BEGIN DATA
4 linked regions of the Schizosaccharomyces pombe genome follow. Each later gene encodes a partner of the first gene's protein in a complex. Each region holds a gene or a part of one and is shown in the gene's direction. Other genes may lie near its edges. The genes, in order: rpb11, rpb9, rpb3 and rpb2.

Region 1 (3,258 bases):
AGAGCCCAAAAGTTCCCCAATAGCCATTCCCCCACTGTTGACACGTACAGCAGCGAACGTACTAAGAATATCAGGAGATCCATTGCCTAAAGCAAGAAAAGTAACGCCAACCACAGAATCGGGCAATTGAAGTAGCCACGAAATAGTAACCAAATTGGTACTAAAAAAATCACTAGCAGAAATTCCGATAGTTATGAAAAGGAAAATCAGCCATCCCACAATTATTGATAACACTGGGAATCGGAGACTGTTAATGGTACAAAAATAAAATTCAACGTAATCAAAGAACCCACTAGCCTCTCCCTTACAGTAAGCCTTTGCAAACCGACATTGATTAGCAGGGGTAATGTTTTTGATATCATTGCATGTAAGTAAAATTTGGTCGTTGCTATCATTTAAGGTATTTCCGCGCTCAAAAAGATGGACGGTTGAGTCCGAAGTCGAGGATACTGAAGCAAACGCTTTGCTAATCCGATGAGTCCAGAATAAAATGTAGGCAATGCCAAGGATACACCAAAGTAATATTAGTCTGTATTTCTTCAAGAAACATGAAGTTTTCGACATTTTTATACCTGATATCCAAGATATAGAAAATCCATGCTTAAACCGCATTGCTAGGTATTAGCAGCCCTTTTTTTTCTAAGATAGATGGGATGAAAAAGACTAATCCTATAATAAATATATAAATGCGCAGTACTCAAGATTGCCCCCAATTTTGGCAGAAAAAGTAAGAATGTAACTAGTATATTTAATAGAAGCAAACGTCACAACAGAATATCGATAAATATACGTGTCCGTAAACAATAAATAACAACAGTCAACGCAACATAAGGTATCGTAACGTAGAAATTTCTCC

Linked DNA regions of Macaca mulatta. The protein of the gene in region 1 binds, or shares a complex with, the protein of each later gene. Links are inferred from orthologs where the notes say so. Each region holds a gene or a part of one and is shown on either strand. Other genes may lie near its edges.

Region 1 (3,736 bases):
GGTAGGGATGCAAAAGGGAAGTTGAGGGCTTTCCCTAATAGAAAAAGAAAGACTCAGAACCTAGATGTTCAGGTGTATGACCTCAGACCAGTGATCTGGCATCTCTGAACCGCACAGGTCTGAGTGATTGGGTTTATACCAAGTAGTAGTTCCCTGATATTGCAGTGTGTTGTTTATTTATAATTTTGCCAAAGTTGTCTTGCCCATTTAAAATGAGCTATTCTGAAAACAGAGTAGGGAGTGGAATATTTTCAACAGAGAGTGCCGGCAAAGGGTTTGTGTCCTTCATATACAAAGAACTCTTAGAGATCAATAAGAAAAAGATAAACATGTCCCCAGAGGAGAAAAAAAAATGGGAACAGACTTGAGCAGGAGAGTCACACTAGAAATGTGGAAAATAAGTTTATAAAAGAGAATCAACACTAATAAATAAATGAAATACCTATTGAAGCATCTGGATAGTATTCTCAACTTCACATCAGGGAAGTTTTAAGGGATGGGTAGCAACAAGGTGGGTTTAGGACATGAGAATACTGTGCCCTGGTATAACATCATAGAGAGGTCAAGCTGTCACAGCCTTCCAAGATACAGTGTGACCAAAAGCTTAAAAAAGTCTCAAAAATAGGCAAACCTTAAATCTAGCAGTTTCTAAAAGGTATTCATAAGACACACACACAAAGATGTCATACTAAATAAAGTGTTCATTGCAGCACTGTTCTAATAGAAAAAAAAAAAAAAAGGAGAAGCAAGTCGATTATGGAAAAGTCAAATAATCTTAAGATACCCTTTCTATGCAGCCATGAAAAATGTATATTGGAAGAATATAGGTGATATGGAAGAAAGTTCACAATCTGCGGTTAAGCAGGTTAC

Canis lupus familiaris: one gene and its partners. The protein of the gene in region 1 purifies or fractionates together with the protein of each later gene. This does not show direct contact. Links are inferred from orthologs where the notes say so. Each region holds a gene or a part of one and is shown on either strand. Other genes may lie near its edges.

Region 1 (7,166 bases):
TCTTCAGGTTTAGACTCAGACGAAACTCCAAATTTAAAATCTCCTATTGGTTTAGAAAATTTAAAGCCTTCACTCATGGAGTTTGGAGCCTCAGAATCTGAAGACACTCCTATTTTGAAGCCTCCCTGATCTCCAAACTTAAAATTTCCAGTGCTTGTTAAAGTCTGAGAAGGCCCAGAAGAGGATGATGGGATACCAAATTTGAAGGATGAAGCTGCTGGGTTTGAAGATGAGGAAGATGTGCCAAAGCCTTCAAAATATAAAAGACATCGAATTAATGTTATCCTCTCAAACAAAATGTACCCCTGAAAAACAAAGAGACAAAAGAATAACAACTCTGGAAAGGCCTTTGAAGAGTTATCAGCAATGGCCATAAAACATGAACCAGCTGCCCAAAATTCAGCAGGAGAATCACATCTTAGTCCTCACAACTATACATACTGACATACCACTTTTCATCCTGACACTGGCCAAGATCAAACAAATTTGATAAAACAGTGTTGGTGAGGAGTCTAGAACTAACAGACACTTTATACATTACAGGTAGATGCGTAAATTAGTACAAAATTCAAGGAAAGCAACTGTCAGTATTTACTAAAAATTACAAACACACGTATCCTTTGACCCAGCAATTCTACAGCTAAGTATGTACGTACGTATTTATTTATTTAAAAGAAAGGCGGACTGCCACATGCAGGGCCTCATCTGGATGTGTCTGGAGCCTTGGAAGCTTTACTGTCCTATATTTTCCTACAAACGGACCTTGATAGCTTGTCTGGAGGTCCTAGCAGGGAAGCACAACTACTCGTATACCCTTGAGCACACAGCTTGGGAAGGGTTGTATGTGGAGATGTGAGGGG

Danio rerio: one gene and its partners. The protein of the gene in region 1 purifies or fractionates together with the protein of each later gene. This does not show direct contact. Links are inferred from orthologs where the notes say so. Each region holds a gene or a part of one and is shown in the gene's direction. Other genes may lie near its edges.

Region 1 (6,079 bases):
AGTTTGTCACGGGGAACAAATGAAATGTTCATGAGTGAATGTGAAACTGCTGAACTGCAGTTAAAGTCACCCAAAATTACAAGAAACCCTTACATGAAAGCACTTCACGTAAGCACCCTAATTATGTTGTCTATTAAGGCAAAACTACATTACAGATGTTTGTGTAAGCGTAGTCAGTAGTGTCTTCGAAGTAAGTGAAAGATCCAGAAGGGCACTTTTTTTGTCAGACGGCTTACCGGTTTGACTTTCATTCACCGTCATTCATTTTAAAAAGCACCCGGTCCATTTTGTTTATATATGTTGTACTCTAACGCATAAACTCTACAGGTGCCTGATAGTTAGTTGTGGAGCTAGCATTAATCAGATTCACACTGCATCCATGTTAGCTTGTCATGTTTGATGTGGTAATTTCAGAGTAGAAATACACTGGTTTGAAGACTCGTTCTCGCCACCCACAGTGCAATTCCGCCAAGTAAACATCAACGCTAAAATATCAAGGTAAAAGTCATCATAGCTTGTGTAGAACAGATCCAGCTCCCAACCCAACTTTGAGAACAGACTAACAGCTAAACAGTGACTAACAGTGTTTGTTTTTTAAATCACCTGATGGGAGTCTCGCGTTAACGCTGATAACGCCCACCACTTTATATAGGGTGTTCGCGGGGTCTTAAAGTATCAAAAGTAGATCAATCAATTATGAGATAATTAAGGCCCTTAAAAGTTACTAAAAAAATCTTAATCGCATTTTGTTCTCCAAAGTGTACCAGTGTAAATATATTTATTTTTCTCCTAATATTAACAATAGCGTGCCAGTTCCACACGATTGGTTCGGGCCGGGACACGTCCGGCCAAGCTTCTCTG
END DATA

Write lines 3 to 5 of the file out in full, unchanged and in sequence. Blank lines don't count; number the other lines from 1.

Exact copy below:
AGAGCCCAAAAGTTCCCCAATAGCCATTCCCCCACTGTTGACACGTACAGCAGCGAACGTACTAAGAATATCAGGAGATCCATTGCCTAAAGCAAGAAAAGTAACGCCAACCACAGAATCGGGCAATTGAAGTAGCCACGAAATAGTAACCAAATTGGTACTAAAAAAATCACTAGCAGAAATTCCGATAGTTATGAAAAGGAAAATCAGCCATCCCACAATTATTGATAACACTGGGAATCGGAGACTGTTAATGGTACAAAAATAAAATTCAACGTAATCAAAGAACCCACTAGCCTCTCCCTTACAGTAAGCCTTTGCAAACCGACATTGATTAGCAGGGGTAATGTTTTTGATATCATTGCATGTAAGTAAAATTTGGTCGTTGCTATCATTTAAGGTATTTCCGCGCTCAAAAAGATGGACGGTTGAGTCCGAAGTCGAGGATACTGAAGCAAACGCTTTGCTAATCCGATGAGTCCAGAATAAAATGTAGGCAATGCCAAGGATACACCAAAGTAATATTAGTCTGTATTTCTTCAAGAAACATGAAGTTTTCGACATTTTTATACCTGATATCCAAGATATAGAAAATCCATGCTTAAACCGCATTGCTAGGTATTAGCAGCCCTTTTTTTTCTAAGATAGATGGGATGAAAAAGACTAATCCTATAATAAATATATAAATGCGCAGTACTCAAGATTGCCCCCAATTTTGGCAGAAAAAGTAAGAATGTAACTAGTATATTTAATAGAAGCAAACGTCACAACAGAATATCGATAAATATACGTGTCCGTAAACAATAAATAACAACAGTCAACGCAACATAAGGTATCGTAACGTAGAAATTTCTCC

Linked DNA regions of Macaca mulatta. The protein of the gene in region 1 binds, or shares a complex with, the protein of each later gene. Links are inferred from orthologs where the notes say so. Each region holds a gene or a part of one and is shown on either strand. Other genes may lie near its edges.

Region 1 (3,736 bases):